|Visitors look at the works at In The Forest exhibition. Photo toquoc.vn|
HÀ NỘI — "In The Forest", an exhibition presented by twin artists Lê Ngọc Thanh and Lê Đức Hải in a gallery in the capital reflects the authors' perspectives on nature and the environment.
The showcase features a range of expansive oil-on-canvas artworks that have subsequently been transformed into painted antique door and wardrobe frames.
These vast horizontal oil paintings have neither a start nor a finish. They are marked by intersecting bands of colours, varying from warm and vibrant shades to cool and sombre ones.
"The paintings were created in the signature creative style of Lê Brothers," said the exhibition's curator Nguyễn Anh Tuấn.
"The duo took turns working on the expanses of colours to alternatively recite their emotions and awareness of the forest and of being in the forest. This recitation was presented in a continuous dialogue and a constant narration.”
"In The Forest", their latest endeavour, stands out from their previous works. Rather than merely serving as a backdrop for their mind-body-spirit narrative, this project portrays the entities of the external world as beings co-existing with the artists, facilitating a dialogue between them and their surroundings.
In this exploration, the artists convey their sentiments and cognisance of nature. Their emotions, deeply intertwined with nature, metamorphosed into the physical acts of painting – splashing, scratching, sanding, and caressing, resulting in the dynamic surfaces of the artworks.
Accompanying the paintings are moving-image videos, captured during their journeys through forests.
The recurring thought, "Tree, how old are you?" echoed in the artists' minds as they travelled through the forests of the northern Trường Sơn Range in the central province of Thừa Thiên Huế, wandered the mountainous terrains of the Central Highlands in Tây Nguyên, and journeyed to regions beyond their homeland.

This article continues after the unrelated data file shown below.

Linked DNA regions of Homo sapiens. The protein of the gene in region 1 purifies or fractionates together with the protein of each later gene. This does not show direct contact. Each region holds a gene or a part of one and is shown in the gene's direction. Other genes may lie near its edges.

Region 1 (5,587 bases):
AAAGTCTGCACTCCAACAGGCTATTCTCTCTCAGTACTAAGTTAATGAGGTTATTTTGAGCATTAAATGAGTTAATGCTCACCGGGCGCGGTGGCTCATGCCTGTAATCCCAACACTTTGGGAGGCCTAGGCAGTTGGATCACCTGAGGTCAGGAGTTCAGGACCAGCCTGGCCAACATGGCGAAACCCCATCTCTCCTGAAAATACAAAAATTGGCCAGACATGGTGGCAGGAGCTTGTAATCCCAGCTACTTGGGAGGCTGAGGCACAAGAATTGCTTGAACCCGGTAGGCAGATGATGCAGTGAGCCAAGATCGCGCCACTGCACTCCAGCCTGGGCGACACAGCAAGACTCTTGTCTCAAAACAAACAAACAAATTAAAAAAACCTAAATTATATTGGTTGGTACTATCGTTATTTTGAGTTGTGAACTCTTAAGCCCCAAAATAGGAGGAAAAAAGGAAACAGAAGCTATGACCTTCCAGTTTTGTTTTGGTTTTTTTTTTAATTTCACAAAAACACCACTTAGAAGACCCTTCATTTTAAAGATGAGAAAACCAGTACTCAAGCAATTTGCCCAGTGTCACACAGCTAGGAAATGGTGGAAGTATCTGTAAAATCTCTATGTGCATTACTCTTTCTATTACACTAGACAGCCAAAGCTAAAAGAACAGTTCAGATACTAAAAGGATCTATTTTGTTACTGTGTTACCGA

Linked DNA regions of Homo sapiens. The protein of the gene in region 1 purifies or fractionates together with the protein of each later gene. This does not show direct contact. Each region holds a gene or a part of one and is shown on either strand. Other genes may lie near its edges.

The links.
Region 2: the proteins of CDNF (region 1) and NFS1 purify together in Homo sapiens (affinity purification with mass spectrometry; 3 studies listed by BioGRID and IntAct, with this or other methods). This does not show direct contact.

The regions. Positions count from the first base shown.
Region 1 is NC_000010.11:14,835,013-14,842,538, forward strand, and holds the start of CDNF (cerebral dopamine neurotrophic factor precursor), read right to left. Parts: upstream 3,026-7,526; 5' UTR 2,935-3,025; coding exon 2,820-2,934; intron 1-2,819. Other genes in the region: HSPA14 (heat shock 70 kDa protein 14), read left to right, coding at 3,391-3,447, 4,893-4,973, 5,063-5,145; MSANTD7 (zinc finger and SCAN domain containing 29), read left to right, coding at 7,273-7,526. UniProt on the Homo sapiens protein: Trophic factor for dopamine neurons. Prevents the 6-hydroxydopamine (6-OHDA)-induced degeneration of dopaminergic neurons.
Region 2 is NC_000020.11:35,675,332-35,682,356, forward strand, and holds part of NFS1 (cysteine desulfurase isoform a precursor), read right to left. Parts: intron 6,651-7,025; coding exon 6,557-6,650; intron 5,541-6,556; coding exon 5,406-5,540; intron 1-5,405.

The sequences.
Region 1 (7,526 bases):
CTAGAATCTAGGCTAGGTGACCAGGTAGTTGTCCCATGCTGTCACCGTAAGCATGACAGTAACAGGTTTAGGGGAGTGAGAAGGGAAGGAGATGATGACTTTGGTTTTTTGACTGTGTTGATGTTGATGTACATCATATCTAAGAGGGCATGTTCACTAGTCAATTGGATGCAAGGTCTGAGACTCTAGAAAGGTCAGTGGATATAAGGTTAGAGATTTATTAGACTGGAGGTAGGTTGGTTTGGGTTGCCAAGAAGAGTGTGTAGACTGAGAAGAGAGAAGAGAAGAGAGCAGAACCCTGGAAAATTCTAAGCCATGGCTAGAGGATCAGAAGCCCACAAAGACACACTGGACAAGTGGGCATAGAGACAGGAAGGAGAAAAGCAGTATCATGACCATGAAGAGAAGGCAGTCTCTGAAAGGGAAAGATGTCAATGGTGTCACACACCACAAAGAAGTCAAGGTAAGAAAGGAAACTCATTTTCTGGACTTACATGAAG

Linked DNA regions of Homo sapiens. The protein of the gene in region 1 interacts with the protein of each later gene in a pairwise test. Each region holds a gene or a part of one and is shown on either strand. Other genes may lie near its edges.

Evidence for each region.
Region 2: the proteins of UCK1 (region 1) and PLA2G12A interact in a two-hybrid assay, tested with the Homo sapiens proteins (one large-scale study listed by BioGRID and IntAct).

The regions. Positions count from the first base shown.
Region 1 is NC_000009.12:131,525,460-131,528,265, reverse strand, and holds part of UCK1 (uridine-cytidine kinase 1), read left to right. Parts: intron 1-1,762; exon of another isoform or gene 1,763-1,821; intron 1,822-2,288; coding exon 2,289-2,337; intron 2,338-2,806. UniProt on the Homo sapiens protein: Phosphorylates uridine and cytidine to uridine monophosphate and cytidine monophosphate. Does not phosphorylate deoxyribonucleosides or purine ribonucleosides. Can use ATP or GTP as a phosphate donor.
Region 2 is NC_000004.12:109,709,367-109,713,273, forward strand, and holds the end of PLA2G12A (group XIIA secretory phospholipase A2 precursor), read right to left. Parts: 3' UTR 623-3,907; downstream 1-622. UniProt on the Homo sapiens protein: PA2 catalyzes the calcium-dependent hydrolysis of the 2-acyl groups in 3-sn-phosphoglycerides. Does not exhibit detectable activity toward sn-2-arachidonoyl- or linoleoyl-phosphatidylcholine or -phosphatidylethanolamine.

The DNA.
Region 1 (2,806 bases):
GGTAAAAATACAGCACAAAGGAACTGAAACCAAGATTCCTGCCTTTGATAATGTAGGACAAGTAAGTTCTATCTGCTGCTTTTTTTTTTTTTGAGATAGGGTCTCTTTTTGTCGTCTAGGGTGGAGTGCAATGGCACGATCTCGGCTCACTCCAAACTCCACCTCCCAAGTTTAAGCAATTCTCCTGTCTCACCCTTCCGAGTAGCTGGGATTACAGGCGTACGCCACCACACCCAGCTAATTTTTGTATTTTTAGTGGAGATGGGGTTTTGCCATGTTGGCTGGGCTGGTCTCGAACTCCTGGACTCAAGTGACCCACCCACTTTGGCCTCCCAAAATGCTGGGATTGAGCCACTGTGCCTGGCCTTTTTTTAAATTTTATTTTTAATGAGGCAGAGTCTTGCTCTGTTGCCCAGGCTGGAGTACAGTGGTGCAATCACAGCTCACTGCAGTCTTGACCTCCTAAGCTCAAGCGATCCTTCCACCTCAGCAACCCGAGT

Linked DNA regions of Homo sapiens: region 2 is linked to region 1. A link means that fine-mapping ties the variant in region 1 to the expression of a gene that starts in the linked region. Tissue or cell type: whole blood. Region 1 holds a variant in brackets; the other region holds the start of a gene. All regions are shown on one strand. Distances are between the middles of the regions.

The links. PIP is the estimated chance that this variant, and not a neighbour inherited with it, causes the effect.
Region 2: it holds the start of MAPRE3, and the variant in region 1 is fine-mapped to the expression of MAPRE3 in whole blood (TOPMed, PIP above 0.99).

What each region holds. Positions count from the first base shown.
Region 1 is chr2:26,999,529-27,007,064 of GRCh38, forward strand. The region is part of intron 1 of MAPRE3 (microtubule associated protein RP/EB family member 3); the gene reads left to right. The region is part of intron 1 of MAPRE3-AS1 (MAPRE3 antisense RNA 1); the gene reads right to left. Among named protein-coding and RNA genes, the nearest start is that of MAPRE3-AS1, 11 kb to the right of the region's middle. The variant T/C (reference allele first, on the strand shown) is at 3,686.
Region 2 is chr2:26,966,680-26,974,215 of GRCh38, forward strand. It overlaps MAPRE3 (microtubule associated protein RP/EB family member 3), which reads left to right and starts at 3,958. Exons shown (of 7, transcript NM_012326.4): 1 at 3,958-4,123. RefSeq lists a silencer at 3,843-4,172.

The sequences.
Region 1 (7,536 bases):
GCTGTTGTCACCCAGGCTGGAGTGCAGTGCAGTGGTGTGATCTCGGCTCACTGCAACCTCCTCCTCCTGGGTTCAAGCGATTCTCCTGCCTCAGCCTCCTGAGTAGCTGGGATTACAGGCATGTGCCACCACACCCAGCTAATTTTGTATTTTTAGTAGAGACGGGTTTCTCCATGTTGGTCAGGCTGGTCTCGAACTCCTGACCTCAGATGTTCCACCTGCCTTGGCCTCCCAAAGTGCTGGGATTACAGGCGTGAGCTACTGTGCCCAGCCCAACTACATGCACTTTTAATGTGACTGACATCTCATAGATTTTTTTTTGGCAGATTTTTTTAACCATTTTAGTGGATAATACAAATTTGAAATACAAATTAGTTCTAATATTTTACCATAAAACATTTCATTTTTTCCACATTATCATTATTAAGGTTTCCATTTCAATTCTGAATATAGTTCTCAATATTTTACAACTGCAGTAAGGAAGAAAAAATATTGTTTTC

"It always questions us when we touch an old tree in the forest," said artist Hải.
"From our hearts, both hidden and unconscious like an echo from a distant source, a certain connection has been lost. Just as each person has their own land, origin, identity, history and places, they come and go. So where does nature come from, and where does it go?
"What is nature, whether it is the living environment and nourishment for all living beings or it is another living entity in which the living beings are part of the body and the cells of nature."
|The exhibition displays a series of large oil-on-canvas paintings from the artists' recent project. — Photo courtesy of Mơ Art Space|
Born in 1975 in the central province of Quảng Bình, Thanh and Hải initially gained attention for their Vietnamese lacquer paintings centred on war subjects. Both completed their studies at the Huế College of Art in 2000.
Subsequent to their painting careers, the duo ventured into performance and video art. They are renowned for their distinctive take on history, identity, and the juxtaposition of past within the present.
Their works have been showcased both nationally and internationally, with exhibitions at The Nord gallery in Berlin, Vietnam Eye in START at the Saatchi Gallery in London, Kumamoto Contemporary Art Museum in Japan, and the Live Performance Biennale 2015 in Canada.
Numerous national and international private collectors and museums, including the Singapore Contemporary Art, Museum Gwangju Museum of Art, and The Jim Thompson Art Center, house their pieces.
In a bid to foster global artist connections, they pioneered Việt Nam’s inaugural artists-in-residence initiative, the New Space Arts Foundation. Launched in April 2008, it stemmed from a gallery they had established in 2000.
|The paintings were created in the signature creative style of the two artists. — Photo courtesy of Mơ Art Space|
"In The Forest" is viewed as an addition to the historical dialogues between the flow of human consciousness and nature. The exhibition seeks to map out the journey of the concepts and efforts conveyed by the artists to their viewers, as noted by curator Tuấn.
The exhibition is open until October 29, from 9am to 8pm, Tuesday to Sunday, at Mơ Art Space, located at B3 136 Hàng Trống Street. — VNS